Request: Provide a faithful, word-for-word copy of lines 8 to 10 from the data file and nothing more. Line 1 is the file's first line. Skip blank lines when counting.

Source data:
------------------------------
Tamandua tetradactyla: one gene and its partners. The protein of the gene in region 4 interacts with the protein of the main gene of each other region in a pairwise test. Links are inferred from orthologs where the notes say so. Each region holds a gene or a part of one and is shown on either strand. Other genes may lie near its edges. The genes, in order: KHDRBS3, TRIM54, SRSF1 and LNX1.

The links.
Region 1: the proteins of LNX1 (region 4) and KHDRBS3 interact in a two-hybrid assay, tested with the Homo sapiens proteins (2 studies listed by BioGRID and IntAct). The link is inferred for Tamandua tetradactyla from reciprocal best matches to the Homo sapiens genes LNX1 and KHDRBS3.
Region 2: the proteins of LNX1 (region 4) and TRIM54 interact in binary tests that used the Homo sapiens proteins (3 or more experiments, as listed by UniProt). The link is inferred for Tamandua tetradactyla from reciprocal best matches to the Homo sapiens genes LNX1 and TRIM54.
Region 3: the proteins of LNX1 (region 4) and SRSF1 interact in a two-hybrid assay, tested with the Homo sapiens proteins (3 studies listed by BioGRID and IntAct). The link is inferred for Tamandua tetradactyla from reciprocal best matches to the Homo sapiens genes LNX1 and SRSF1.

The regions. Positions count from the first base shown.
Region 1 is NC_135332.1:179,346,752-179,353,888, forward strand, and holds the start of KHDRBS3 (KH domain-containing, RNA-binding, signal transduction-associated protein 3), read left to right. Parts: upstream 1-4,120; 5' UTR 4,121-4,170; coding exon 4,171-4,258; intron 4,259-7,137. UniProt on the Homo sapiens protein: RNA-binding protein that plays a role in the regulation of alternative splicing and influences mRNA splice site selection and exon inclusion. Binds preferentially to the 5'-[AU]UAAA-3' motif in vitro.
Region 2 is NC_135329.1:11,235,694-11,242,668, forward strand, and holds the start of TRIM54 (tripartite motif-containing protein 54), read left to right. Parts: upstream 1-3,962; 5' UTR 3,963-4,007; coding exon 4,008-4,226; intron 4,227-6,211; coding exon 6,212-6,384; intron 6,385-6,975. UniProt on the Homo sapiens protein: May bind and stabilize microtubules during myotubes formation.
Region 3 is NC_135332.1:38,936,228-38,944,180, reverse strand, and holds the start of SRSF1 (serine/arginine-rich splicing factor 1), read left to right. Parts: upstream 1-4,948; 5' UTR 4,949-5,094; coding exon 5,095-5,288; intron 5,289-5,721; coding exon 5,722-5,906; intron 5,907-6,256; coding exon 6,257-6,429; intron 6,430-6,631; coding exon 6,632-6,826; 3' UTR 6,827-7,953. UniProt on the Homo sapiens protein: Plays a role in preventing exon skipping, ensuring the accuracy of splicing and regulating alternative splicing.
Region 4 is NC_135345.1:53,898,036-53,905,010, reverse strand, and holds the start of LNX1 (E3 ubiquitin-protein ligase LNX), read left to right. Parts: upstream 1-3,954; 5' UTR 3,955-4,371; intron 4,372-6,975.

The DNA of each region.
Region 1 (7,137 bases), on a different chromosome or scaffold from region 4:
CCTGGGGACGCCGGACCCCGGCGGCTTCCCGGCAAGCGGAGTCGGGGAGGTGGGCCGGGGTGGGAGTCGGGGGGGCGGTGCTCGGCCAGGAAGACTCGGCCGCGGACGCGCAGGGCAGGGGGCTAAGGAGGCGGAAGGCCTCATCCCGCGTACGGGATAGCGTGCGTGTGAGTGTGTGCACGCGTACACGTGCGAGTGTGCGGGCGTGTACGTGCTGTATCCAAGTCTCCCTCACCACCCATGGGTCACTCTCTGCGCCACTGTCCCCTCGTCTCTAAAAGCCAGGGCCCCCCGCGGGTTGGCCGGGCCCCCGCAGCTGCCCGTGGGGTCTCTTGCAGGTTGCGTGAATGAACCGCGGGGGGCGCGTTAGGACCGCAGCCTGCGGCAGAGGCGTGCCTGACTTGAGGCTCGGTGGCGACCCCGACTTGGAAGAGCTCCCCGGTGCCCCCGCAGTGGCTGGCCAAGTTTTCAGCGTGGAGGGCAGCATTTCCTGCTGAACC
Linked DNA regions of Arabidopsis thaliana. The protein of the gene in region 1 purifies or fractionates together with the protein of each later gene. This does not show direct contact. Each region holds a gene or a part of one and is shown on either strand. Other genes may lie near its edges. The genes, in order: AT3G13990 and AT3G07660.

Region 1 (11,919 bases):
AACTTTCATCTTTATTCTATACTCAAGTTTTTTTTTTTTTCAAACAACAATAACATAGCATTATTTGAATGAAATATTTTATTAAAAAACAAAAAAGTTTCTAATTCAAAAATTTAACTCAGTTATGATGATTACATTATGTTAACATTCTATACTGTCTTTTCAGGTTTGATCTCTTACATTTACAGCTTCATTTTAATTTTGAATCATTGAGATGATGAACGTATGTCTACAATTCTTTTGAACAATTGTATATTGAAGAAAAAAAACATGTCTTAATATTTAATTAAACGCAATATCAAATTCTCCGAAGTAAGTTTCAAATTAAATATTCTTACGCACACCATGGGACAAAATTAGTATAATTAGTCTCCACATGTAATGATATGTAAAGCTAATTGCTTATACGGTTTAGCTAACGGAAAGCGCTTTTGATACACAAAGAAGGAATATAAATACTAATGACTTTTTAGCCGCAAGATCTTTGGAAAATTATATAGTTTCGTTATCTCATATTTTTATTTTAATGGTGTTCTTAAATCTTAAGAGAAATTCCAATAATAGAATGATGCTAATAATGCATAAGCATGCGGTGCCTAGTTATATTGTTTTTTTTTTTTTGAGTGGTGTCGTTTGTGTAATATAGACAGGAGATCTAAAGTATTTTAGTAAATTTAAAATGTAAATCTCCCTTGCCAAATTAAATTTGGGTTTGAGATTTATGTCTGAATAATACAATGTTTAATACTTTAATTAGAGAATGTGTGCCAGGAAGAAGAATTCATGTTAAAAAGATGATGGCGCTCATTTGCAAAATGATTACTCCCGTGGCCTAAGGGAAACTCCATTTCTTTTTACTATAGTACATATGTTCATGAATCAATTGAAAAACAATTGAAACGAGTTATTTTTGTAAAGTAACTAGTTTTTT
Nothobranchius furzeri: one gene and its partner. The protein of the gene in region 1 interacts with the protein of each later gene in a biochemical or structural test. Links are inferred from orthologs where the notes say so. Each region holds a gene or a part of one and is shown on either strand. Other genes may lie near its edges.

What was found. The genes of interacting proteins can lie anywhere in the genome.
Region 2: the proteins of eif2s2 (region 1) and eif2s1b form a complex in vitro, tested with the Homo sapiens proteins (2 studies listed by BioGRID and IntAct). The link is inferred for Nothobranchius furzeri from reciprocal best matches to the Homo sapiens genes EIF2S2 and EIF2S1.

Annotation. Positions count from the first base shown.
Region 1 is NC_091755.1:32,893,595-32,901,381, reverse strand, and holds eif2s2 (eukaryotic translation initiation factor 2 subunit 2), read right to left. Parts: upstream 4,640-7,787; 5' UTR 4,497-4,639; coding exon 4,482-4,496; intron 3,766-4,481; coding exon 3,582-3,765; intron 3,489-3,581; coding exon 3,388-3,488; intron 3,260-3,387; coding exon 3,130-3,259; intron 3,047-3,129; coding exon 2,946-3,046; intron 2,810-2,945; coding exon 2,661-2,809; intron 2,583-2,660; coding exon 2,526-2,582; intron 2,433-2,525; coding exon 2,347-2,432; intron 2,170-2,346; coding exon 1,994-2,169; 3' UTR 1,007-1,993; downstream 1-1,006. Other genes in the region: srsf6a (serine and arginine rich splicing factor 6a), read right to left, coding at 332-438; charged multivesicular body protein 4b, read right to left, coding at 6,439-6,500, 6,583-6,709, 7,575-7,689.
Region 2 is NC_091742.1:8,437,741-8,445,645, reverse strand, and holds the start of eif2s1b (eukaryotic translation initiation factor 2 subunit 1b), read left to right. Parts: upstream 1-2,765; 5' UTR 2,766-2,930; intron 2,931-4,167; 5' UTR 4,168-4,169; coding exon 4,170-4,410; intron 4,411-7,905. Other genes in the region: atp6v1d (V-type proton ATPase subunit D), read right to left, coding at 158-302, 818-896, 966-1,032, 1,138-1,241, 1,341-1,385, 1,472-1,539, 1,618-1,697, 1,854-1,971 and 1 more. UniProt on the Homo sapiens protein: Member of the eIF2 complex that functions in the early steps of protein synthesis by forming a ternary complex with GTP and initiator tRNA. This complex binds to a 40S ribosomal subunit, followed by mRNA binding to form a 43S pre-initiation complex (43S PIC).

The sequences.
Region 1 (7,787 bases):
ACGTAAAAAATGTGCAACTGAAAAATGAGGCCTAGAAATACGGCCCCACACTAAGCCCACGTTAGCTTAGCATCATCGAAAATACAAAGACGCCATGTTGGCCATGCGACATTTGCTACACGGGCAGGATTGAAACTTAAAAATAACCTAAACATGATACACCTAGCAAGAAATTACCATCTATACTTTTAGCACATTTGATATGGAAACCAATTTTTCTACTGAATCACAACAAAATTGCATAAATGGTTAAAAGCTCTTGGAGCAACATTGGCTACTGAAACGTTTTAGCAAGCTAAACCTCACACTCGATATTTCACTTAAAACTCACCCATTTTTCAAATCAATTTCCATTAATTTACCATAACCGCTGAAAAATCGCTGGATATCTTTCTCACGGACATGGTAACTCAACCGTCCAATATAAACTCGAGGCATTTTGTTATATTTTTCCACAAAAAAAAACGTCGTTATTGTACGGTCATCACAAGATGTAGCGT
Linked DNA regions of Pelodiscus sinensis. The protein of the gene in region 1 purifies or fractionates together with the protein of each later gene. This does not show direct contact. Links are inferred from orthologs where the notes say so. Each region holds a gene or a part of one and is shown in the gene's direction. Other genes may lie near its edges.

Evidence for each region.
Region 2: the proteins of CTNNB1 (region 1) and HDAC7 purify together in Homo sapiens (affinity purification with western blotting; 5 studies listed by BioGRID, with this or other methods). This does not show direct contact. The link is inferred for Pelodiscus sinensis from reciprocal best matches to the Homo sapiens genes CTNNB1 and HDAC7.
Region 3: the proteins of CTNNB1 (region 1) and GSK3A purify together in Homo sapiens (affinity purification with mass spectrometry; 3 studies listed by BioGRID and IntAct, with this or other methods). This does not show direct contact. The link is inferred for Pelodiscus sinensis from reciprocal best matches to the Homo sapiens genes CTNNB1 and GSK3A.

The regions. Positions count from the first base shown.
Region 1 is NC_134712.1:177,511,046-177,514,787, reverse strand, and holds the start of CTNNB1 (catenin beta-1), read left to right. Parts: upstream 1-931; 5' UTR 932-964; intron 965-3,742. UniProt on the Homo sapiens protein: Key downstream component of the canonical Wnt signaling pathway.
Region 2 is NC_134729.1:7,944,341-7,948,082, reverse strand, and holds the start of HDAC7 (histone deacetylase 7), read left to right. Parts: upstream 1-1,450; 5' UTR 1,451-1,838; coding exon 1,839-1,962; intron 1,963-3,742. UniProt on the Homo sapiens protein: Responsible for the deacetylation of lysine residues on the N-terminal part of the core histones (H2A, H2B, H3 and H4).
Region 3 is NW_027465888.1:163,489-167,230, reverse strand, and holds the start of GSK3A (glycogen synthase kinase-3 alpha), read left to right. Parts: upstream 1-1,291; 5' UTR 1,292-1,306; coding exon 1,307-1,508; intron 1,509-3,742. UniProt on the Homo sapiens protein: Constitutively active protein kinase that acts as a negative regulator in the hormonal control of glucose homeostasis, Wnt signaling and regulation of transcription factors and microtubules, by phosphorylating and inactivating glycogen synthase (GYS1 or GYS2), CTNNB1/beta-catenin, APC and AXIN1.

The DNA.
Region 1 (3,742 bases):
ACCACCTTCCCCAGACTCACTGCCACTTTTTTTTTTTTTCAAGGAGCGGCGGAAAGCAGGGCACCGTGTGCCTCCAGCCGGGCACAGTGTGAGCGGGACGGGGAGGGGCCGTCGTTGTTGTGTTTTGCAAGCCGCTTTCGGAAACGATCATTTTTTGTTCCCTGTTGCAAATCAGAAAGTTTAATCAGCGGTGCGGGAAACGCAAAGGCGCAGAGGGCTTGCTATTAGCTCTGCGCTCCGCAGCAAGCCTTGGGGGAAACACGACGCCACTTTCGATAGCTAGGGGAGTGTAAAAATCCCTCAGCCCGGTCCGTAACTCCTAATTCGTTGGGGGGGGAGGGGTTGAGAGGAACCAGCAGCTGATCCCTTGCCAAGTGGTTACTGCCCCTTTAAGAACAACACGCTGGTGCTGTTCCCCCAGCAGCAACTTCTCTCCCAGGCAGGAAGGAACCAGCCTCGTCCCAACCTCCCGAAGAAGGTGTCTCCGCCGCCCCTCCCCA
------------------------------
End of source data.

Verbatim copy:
Region 2 is NC_135329.1:11,235,694-11,242,668, forward strand, and holds the start of TRIM54 (tripartite motif-containing protein 54), read left to right. Parts: upstream 1-3,962; 5' UTR 3,963-4,007; coding exon 4,008-4,226; intron 4,227-6,211; coding exon 6,212-6,384; intron 6,385-6,975. UniProt on the Homo sapiens protein: May bind and stabilize microtubules during myotubes formation.
Region 3 is NC_135332.1:38,936,228-38,944,180, reverse strand, and holds the start of SRSF1 (serine/arginine-rich splicing factor 1), read left to right. Parts: upstream 1-4,948; 5' UTR 4,949-5,094; coding exon 5,095-5,288; intron 5,289-5,721; coding exon 5,722-5,906; intron 5,907-6,256; coding exon 6,257-6,429; intron 6,430-6,631; coding exon 6,632-6,826; 3' UTR 6,827-7,953. UniProt on the Homo sapiens protein: Plays a role in preventing exon skipping, ensuring the accuracy of splicing and regulating alternative splicing.
Region 4 is NC_135345.1:53,898,036-53,905,010, reverse strand, and holds the start of LNX1 (E3 ubiquitin-protein ligase LNX), read left to right. Parts: upstream 1-3,954; 5' UTR 3,955-4,371; intron 4,372-6,975.